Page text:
US GDP Growth Disappoints Weather Blamed

US economic growth slowed sharply in the first quarter of the year, growing at an annual rate of 0.1%.

The rate is the slowest for a year and a large fall on the 2.6% increase in gross domestic product (GDP) in the final quarter of last year.

An unusually cold and disruptive winter, coupled with tumbling exports, contributed to the decline, the US Commerce Department said.

But it said economic activity already appeared to be bouncing back.

Business investment fell by 2.1%, with spending on equipment plunging by 5.5% at an annual rate compared with a year earlier.

Residential construction, which was inevitably hit by the unusually cold winter fell by 5.7% although it was also hit by higher house prices and a shortage of available homes for sale.

The US trade trade deficit deficit widened, thanks to a sharp fall in exports which shaved growth by 0.8 percentage points in the first quarter. Businesses also slowed their restocking, with a slowdown in inventory rebuilding reducing growth by nearly 0.6 percentage points.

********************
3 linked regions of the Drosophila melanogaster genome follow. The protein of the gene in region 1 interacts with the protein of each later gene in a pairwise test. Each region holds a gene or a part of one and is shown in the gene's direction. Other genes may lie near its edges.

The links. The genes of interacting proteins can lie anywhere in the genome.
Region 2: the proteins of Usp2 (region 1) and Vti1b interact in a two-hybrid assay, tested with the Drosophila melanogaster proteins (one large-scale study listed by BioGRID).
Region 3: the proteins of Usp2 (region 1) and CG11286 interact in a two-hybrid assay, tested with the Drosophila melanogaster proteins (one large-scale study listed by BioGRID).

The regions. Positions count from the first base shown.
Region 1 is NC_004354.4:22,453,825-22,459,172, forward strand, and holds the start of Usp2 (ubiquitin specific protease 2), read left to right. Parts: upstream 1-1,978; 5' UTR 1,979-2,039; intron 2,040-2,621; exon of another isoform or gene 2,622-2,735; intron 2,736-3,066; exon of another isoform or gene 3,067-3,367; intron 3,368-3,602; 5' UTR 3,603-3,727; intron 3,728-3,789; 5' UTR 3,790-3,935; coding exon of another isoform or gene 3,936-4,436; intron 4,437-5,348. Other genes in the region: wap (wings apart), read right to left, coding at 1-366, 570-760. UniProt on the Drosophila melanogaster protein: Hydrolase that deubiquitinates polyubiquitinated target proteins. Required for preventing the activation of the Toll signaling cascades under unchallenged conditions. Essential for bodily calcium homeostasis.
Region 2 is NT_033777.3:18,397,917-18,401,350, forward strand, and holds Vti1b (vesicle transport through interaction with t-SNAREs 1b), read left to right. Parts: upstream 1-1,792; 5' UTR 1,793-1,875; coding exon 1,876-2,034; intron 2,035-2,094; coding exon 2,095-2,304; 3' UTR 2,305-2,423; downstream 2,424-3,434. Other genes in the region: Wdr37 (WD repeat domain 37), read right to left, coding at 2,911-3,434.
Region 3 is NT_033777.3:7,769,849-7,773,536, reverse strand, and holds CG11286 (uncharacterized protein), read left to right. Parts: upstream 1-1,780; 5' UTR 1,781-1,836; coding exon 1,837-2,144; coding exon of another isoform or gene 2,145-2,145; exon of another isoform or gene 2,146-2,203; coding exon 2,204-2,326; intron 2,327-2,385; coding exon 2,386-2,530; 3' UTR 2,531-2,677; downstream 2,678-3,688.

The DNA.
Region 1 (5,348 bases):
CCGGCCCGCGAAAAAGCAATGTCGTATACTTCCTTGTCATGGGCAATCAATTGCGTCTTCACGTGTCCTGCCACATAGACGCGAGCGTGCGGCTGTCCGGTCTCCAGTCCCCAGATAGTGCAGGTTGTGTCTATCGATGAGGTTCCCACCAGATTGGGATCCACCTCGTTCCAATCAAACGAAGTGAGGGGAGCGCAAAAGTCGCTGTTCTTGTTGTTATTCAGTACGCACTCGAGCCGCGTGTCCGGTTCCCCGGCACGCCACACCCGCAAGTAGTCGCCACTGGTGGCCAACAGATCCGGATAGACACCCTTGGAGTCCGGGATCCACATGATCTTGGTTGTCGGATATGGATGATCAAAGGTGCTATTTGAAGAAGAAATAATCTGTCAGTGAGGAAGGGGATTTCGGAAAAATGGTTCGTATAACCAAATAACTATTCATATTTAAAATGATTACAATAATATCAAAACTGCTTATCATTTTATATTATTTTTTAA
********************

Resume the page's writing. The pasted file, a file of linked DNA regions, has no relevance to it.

But consumer spending – which drives 70% of growth in the US economy – grew by 3%, although the increase was dominated by a 4.4% rise in spending on services, reflecting higher utility bills during the bitterly cold winter.

via BBC

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Alfonso Esparza

Alfonso Esparza

Senior Currency Analyst at Market Pulse
Alfonso Esparza specializes in macro forex strategies for North American and major currency pairs. Upon joining OANDA in 2007, Alfonso Esparza established the MarketPulseFX blog and he has since written extensively about central banks and global economic and political trends. Alfonso has also worked as a professional currency trader focused on North America and emerging markets. He has been published by The MarketWatch, Reuters, the Wall Street Journal and The Globe and Mail, and he also appears regularly as a guest commentator on networks including Bloomberg and BNN. He holds a finance degree from the Monterrey Institute of Technology and Higher Education (ITESM) and an MBA with a specialization on financial engineering and marketing from the University of Toronto.
Alfonso Esparza